Magazine November 21, 2016, Issue

A Man for All Seasons at 50

Robert Shaw (King Henry VIII) and Paul Scofield (Sir Thomas More) in A Man for All Seasons (John Springer Collection/Corbis via Getty)

The Santa Monica Civic Audi­torium is not a likely place to look for saints.

The venue was, for eight years in the 1960s, the home base of the Academy Awards, which then — as now — declined to make a practice of honoring films that took as their subjects spiritual matters or religious figures. To read a rundown of Best Picture recipients is to confirm this impression. Yes, there is Leo McCarey’s lovely Going My Way (1944), with Bing Crosby starring as a priest, not to mention William Wyler’s ponderous Biblical epic Ben-Hur (1959). A case could be made, perhaps, for the sense of the eternal present in John Ford’s How Green Was My Valley (1941), but what else?

This, despite the fact that more than a few great films of Hollywood’s Golden Age acknowledged the divine. A number even focused on churchmen or -women, real or fictitious. For example, Jacques Tourneur’s Stars in My Crown (1950) touchingly depicted a parson (Joel McCrea) who promoted good with grit and prayer, while Otto Preminger’s Saint Joan (1957) was a vivid adaptation of George Bernard Shaw’s play, bolstered by the genuinely transcendent presence of actress Jean Seberg as Joan of Arc. Alas, the Academy ignored both.

Yet, in the spring of 1967, the makers of perhaps the greatest of all religious films trekked, one by one, to the stage of the Santa Monica Civic Auditorium. That year, Fred Zinnemann’s A Man for All Seasons — an adaptation of Robert Bolt’s play concerning Sir Thomas More (1478–1535), an English lawyer and lord chancellor who cast his lot with the Catholic Church over King Henry VIII when it came to the latter’s remarriage — netted six Oscars, including Best Picture, Best Director (for Zinnemann), and Best Actor (for Paul Scofield, who played More).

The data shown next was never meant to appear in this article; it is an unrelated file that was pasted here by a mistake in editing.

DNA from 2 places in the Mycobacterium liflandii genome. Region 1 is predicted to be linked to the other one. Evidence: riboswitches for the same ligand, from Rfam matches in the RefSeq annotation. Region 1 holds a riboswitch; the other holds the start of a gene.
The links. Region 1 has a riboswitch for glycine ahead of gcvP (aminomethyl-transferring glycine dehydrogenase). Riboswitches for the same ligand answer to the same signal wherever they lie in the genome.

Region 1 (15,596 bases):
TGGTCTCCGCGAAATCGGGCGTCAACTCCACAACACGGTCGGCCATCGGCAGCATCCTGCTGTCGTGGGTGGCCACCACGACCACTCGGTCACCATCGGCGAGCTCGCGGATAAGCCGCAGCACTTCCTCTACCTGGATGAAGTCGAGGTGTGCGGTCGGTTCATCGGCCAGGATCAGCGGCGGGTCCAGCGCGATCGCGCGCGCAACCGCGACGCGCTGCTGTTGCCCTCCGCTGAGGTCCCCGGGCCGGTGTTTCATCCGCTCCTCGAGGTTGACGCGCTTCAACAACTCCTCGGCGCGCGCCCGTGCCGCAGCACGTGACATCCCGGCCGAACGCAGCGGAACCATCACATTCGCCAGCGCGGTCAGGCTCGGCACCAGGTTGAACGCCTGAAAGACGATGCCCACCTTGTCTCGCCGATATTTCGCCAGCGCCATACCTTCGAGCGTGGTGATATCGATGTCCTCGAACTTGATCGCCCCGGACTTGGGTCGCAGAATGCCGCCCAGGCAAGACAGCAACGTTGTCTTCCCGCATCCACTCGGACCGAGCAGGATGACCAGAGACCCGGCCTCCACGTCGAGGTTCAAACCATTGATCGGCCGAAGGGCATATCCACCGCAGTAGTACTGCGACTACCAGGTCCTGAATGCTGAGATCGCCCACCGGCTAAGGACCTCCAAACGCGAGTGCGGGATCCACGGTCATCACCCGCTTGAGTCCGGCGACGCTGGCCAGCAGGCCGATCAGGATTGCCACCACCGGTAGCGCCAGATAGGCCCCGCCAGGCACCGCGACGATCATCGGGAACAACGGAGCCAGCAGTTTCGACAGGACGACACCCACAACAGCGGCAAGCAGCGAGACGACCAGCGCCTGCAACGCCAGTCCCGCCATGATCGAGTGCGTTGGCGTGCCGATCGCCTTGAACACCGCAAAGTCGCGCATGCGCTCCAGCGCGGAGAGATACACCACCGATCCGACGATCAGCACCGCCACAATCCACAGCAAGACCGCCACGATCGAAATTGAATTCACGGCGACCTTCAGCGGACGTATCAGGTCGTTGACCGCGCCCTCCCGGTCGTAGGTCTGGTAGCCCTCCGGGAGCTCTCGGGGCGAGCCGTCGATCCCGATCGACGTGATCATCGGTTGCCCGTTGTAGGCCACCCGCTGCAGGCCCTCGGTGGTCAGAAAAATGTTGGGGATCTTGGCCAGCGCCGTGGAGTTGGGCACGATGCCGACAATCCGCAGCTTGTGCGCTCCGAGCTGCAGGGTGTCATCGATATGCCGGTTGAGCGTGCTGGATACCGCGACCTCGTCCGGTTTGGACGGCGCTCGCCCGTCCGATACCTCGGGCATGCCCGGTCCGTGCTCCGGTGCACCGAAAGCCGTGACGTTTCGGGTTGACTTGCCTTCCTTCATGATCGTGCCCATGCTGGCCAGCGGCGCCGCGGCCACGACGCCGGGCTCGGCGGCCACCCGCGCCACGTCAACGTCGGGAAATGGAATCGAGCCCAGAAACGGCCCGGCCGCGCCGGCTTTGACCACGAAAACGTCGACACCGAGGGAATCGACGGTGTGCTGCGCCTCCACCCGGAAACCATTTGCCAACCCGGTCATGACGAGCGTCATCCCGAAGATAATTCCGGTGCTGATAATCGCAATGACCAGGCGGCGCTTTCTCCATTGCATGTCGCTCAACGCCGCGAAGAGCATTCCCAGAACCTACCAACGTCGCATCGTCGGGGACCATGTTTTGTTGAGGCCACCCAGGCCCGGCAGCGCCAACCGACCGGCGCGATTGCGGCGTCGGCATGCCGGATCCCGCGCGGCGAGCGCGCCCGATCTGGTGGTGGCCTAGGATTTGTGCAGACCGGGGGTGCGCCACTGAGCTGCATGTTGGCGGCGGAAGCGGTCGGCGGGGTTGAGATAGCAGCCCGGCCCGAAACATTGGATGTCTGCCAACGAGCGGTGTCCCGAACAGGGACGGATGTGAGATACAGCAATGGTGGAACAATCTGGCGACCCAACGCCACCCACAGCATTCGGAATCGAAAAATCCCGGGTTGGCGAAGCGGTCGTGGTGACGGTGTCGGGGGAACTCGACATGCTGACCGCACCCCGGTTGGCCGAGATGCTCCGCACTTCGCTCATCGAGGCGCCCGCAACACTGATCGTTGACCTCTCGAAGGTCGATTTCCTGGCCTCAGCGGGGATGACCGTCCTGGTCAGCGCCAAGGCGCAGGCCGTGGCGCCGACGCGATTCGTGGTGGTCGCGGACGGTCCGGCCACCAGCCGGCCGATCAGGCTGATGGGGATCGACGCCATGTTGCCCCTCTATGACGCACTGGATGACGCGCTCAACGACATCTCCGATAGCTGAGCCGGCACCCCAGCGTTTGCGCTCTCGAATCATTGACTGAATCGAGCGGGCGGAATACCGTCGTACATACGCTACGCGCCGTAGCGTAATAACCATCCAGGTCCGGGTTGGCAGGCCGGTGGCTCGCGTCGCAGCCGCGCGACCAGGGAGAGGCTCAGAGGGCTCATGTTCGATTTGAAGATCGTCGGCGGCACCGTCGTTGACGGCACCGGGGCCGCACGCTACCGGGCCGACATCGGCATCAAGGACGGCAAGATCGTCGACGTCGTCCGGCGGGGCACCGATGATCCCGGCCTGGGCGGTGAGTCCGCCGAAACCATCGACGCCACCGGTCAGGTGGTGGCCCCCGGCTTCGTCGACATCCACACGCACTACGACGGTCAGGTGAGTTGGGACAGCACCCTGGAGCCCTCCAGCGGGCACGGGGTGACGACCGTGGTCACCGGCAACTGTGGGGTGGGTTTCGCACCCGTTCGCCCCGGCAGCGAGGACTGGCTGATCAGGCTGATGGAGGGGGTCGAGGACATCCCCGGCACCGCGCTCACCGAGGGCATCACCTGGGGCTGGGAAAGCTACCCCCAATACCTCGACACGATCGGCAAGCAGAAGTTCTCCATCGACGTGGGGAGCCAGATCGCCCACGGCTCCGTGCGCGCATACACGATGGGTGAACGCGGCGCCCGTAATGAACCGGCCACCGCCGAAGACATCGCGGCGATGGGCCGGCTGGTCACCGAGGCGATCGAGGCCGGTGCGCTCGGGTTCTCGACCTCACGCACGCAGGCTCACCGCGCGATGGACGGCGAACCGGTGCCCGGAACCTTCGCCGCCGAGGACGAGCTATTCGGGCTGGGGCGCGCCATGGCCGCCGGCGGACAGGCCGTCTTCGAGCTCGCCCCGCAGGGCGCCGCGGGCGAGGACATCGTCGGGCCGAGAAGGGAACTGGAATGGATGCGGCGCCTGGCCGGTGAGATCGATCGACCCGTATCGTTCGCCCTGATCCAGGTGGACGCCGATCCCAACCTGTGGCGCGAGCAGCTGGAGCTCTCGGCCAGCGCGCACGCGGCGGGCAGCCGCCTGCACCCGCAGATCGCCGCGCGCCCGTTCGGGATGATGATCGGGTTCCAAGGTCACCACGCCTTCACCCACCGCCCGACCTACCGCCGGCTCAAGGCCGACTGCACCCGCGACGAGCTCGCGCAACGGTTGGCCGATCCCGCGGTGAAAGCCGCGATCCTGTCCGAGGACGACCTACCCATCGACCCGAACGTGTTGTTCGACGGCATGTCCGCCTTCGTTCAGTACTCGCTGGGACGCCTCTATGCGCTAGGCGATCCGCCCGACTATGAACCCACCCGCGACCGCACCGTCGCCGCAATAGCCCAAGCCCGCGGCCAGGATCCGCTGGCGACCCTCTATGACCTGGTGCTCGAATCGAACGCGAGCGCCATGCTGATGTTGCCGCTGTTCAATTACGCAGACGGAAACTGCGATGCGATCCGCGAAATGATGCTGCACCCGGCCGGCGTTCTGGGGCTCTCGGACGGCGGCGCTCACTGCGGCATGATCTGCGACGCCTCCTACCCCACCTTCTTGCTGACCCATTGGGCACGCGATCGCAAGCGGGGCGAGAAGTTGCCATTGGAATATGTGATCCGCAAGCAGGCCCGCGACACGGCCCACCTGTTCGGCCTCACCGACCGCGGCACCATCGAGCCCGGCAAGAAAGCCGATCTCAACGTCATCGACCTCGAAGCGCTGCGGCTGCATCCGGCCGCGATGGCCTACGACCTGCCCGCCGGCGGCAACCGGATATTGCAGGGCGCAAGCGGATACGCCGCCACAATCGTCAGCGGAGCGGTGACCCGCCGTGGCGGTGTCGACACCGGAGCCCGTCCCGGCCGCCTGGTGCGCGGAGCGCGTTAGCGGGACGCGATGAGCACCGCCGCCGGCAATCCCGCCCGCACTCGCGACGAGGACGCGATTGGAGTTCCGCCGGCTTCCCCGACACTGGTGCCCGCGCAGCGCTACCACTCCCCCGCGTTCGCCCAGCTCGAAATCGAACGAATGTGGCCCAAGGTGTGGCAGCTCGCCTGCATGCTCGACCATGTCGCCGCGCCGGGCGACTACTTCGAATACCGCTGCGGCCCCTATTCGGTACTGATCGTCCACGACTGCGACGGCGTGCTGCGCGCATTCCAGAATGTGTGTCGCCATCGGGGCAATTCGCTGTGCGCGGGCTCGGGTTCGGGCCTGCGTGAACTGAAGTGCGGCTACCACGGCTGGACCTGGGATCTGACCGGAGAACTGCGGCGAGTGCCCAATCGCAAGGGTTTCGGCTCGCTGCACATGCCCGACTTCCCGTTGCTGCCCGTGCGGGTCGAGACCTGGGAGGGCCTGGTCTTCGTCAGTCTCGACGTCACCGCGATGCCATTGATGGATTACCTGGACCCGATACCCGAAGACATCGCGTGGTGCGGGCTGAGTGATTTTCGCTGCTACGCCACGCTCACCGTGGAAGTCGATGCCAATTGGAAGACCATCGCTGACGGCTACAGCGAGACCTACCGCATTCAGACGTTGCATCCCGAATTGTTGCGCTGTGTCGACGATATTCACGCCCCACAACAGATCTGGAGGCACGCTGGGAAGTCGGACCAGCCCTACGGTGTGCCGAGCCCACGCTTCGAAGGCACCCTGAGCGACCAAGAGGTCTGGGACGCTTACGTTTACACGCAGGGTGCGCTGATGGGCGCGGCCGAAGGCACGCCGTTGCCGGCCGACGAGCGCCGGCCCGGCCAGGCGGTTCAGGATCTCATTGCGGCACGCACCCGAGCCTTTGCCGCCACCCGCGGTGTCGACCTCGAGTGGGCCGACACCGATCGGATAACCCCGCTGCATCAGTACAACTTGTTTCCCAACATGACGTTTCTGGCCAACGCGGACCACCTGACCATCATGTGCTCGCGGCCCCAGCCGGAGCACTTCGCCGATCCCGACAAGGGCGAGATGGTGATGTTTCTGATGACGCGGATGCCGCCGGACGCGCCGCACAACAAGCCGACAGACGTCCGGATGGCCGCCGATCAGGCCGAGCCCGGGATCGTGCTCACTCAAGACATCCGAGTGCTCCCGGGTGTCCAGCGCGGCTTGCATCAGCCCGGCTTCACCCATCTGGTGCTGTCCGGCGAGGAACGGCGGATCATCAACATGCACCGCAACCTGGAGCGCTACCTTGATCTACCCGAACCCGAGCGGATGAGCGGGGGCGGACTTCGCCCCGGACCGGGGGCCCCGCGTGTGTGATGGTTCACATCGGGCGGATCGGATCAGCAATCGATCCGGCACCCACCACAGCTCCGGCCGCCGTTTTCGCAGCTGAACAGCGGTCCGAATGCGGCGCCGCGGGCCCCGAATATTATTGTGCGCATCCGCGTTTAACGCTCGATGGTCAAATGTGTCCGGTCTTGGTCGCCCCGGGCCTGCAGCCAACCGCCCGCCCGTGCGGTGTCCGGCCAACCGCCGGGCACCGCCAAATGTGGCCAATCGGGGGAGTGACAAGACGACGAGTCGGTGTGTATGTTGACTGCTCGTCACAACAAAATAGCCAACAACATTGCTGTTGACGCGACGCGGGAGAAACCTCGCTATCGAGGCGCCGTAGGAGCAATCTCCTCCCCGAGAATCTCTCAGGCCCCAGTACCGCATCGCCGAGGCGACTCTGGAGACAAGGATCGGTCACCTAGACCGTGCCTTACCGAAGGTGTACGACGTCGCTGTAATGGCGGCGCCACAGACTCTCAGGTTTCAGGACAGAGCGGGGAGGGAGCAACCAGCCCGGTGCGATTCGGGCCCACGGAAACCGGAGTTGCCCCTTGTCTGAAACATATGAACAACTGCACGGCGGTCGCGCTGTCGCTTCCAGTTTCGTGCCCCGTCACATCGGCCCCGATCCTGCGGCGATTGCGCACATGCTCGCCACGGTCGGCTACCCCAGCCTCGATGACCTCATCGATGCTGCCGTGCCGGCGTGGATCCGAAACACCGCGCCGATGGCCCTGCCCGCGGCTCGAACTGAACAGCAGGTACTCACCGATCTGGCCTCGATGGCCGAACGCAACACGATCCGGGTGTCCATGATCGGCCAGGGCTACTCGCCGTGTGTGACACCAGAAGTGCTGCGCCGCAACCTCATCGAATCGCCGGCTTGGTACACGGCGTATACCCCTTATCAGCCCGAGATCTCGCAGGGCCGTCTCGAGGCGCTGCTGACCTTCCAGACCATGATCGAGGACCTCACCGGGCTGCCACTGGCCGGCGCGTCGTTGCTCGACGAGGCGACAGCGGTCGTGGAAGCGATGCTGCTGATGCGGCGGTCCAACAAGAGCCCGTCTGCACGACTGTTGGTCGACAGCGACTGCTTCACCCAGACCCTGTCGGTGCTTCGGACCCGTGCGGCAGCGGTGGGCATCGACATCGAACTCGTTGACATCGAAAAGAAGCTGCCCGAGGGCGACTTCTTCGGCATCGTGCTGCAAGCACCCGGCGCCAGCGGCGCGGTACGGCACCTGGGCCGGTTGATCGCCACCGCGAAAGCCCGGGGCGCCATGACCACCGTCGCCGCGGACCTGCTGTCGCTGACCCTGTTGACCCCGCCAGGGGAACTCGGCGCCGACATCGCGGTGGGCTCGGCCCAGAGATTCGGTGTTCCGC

The incongruity of the evening — the sight of a film considering a Catholic saint being lavishly honored in the relatively impious environs of Southern California — seems not to have been lost on at least one in attendance. That night, it fell to Audrey Hepburn — who, coinci­dentally, starred in Zinnemann’s daring, equivocal film about a nun who forswears her holy vows, The Nun’s Story (1959) — to recite the nominees for Best Picture, most of which sounded like more plausible winners than A Man for All Seasons. Would the Academy fête the lugubrious war drama The Sand Pebbles or the predictably liberal Cold War comedy The Russians Are Coming, the Russians Are Coming? Perhaps New Hollywood artiness, courtesy of Who’s Afraid of Virginia Woolf? or Alfie, would carry the day? Yet A Man for All Seasons was the pick — and, in a thoroughly charming moment, after opening the envelope, Hepburn paused and leaned her head heavenward. “The winner is,” she said, before raising the pitch of her voice, “A Man for All Sea­sons!” Her tone and manner suggested that she could not quite believe that truth and beauty had won out.